I raised my chin and quirked an eyebrow. “Yes, actually.”
He grunted under his breath, rubbing his temple as if he could rub away his headache. “Well, you’re wrong.”
“Well, I’m still going to help you. On one condition.”
His eyes met mine. “What condition?”
“I want the chain removed.” I waggled my ankle, making the leash dance on the carpet. “The blasted thing catches on everything. I’m sick to death of dragging a chair around or getting hung up on a table. I vow to you I will not run.”
His lips pursed as thoughts scattered over his face. He swallowed hard, probably analyzing my promise not to flee, debating on my truthfulness. Finally, he sighed heavily, chagrin painting him. “I don’t...I don’t remember what I did with the key.”
“Oh.” I bit my bottom lip before matching his sigh. “Damn, that does complicate things.”
His hands plucked at the chain slinking under his T-shirt, pulling up the material to reveal the leather belt tethering me to him. “No, not really.” Dropping his hand, he looked at me, stern and savage. “I wouldn’t have let you go anyway.”
My heart tripped, full of confusion that the man it’d fallen for could still be so cruel. I pushed the pain away and stayed brave. “You will. You’ll let me go eventually.”
He shrugged. “Guess we’ll see, won’t we?” Striding around me, he headed toward the exit, stepping over shattered plates and ruined meat. “Come on. We don’t have all day.” He didn’t wait for me, knowing I wouldn’t have a choice. Eventually the chain would snap and I would follow and he would win.
Just like yesterday.
Just like the day before.
Just like all the days since I’d found him.
I just had to remind him.
“NO, YOU’RE DOING IT wrong,” I barked.
Goddammit, she infuriated me.
And perplexed me.
And scared me.
And undid me, one shitty piece at a time.
She was right.
My mind might not remember what’d happened last night, but my heart sure as fucking did. And it tripped over itself every time she was near.
“How else am I supposed to do it?” She huffed, swiping at hair that’d come unstuck from her ponytail. Dirt smeared her cheek, and the smell of compost was ripe in the air. For the last two hours, we’d stood side by side in the shed, filling pots, planting seeds, and doing our best to ignore all the unsaid things between us.
I didn’t even know why I was bothering.
The sun didn’t last as long these days, which meant the growth patterns had already adjusted for the colder seasons. I was probably wasting precious seeds on an experiment that wouldn’t yield edible results, but...what fucking choice did we have?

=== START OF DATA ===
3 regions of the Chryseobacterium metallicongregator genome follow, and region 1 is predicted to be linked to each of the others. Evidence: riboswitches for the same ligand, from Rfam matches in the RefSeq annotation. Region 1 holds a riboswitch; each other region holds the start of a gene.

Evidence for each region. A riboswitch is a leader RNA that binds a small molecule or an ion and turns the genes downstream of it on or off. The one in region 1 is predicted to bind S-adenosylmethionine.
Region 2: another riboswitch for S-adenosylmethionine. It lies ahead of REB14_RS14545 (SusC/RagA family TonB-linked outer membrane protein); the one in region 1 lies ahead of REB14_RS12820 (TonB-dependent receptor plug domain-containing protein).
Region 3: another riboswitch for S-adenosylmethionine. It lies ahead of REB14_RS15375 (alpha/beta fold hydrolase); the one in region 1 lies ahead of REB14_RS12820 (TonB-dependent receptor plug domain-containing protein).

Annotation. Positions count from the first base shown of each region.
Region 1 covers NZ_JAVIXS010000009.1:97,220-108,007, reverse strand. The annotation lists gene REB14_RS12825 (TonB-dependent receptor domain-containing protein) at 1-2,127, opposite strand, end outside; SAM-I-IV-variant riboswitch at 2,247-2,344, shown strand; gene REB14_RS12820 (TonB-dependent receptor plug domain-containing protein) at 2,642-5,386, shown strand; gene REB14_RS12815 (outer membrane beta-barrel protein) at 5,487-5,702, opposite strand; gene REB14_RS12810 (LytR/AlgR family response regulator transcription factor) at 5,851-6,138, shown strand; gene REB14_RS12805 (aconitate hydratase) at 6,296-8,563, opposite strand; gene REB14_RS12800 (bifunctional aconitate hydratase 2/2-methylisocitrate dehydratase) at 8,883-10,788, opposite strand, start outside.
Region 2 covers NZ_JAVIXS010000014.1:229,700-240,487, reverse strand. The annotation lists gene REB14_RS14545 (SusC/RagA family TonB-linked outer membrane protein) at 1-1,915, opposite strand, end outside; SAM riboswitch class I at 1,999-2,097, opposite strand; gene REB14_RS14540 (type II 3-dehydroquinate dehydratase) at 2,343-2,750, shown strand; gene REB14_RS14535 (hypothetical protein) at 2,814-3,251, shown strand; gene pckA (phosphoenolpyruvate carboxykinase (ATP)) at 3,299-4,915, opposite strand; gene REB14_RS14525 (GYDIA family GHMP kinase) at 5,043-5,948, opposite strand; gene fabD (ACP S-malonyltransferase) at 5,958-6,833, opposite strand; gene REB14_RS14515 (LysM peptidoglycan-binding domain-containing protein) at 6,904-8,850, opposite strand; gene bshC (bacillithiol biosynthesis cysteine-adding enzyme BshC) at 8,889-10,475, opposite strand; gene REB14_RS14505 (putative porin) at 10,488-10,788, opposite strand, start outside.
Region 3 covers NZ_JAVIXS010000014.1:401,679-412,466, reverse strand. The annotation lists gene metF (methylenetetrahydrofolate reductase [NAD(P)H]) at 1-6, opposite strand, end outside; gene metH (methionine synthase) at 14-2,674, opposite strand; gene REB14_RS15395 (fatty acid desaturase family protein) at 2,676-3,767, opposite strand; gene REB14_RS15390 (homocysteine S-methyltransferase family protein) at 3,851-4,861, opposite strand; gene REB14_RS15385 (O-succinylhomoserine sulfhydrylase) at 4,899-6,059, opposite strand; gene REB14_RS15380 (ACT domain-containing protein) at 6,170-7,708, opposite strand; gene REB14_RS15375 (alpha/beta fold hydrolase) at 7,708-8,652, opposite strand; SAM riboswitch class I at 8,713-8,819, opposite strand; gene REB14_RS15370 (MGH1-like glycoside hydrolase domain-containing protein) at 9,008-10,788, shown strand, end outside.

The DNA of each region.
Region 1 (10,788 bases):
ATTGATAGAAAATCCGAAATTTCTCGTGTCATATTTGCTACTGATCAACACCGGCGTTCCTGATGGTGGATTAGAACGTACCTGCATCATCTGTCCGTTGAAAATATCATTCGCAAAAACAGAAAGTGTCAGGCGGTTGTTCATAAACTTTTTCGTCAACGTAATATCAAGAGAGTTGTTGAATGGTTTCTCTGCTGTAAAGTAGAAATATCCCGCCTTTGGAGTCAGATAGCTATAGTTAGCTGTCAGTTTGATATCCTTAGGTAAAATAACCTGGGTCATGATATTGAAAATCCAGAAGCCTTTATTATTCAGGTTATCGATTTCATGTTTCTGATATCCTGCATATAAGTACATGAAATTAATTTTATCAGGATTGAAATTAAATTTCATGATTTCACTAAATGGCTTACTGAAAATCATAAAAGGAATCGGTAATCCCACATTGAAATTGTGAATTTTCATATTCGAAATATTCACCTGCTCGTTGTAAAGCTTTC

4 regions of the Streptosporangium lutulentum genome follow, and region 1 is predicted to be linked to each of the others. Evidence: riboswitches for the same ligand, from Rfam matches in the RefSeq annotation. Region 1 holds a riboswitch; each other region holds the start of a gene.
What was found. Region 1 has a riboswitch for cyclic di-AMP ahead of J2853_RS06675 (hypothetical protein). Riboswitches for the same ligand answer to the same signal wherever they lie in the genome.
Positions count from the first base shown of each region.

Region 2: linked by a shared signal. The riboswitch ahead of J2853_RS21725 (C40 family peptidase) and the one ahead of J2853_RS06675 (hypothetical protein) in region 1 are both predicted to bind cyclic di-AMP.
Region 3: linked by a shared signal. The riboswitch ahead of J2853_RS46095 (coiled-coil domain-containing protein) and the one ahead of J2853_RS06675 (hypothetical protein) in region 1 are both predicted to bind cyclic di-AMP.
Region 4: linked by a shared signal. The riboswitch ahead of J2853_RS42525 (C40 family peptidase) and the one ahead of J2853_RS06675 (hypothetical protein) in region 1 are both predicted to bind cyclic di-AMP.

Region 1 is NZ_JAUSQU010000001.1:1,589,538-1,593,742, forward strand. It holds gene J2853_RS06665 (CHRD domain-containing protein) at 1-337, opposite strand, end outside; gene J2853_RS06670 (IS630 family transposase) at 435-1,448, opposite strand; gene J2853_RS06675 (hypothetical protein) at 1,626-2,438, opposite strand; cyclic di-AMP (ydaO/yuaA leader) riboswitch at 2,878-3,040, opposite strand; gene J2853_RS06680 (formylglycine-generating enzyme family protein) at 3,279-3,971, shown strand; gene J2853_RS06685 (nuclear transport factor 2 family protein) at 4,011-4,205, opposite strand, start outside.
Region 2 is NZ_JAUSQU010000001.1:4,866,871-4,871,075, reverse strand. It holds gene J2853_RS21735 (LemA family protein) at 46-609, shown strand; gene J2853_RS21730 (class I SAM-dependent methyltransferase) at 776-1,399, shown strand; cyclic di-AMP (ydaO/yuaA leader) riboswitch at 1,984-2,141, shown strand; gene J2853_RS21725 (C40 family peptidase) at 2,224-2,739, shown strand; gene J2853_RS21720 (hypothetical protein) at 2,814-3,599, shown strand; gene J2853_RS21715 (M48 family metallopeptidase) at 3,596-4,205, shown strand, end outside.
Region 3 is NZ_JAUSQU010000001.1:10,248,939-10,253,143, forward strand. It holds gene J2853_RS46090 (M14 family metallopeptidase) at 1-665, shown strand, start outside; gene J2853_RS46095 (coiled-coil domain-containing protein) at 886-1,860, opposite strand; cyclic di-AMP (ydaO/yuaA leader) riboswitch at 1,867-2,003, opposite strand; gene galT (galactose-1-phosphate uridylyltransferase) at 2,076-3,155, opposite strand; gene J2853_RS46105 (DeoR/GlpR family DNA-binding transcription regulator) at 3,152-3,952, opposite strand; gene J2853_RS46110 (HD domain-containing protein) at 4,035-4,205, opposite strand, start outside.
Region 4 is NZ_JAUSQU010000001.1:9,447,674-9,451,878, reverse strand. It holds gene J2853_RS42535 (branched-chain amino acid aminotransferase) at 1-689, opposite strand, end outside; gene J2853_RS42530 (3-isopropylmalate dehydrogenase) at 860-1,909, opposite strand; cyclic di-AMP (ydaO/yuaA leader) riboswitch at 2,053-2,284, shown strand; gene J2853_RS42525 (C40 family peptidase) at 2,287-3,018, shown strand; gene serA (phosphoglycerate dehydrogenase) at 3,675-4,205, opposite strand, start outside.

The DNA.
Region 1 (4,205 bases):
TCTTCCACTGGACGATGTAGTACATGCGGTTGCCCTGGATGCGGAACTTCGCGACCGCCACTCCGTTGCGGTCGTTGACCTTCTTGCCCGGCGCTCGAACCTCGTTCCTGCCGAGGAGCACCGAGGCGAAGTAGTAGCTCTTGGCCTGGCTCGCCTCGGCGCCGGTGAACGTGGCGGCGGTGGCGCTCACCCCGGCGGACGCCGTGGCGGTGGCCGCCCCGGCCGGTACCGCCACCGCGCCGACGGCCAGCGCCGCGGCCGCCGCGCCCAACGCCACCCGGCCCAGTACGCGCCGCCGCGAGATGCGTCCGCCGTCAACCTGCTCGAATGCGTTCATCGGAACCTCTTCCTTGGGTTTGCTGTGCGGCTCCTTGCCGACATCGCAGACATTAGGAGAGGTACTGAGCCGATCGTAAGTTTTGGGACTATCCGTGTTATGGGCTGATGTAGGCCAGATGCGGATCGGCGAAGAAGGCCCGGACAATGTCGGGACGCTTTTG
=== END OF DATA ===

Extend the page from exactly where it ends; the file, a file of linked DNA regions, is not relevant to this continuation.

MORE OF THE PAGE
We didn’t have enough to last the winter.
If the animals sharing the valley had already started nesting elsewhere, then trapping enough to feed us would be tough. Whatever chocolate was left in Gemma’s backpacks wouldn’t be enough to keep us going. And we had no plan B.
Therefore, we had no choice but to try.
“Don’t just shove them in there. They’re delicate.” I grabbed the pot she was currently stabbing celery seeds in too deep. “How do you expect seedlings to reach sunlight if you’ve pushed them to the bottom? Jesus.”
I waited for her to give me attitude. To roll her eyes or make some snide comment about my teaching methods. Instead, she carefully watched me create a small divot in the dirt, pinch a few seeds inside, then cover them lightly with a tiny amount of earth.
“Just so you know,” she muttered. “I own my own house, but I’ve never mowed my own lawn or pulled weeds. The only plant I’ve ever been tasked to look after was a fern my brother bought me. It died because I went off climbing for a few weeks and didn’t water it.”
I raised an eyebrow, brushing away the remaining earth from the pot lip. “And your point is?”
“I’m not blessed with a green thumb.”
I passed the pot back to her. “You just haven’t had a good teacher.” I coughed with a half-laugh, half-groan. “Or never been so hungry you’ll literally eat anything. That tends to make you learn pretty quickly on how to gather and hunt.”
She gave me a look that clenched my belly, reaching out to take the celery pot. “I won’t ask if living out here on your own was hard. That would be a really stupid question.”
“It would be stupid.” I turned and grabbed a tray, ready to sow lettuce and mixed greens. “So don’t.”
“But I want to know how you did it. You said you lost your memory for five years—”
My head shot toward her. “I said that?”
She nodded. “In the bath. Amongst other things.”
What else had we talked about, and why the goddamn hell couldn’t I remember?
She shifted on the spot. “So...how did you survive if you had no memory?”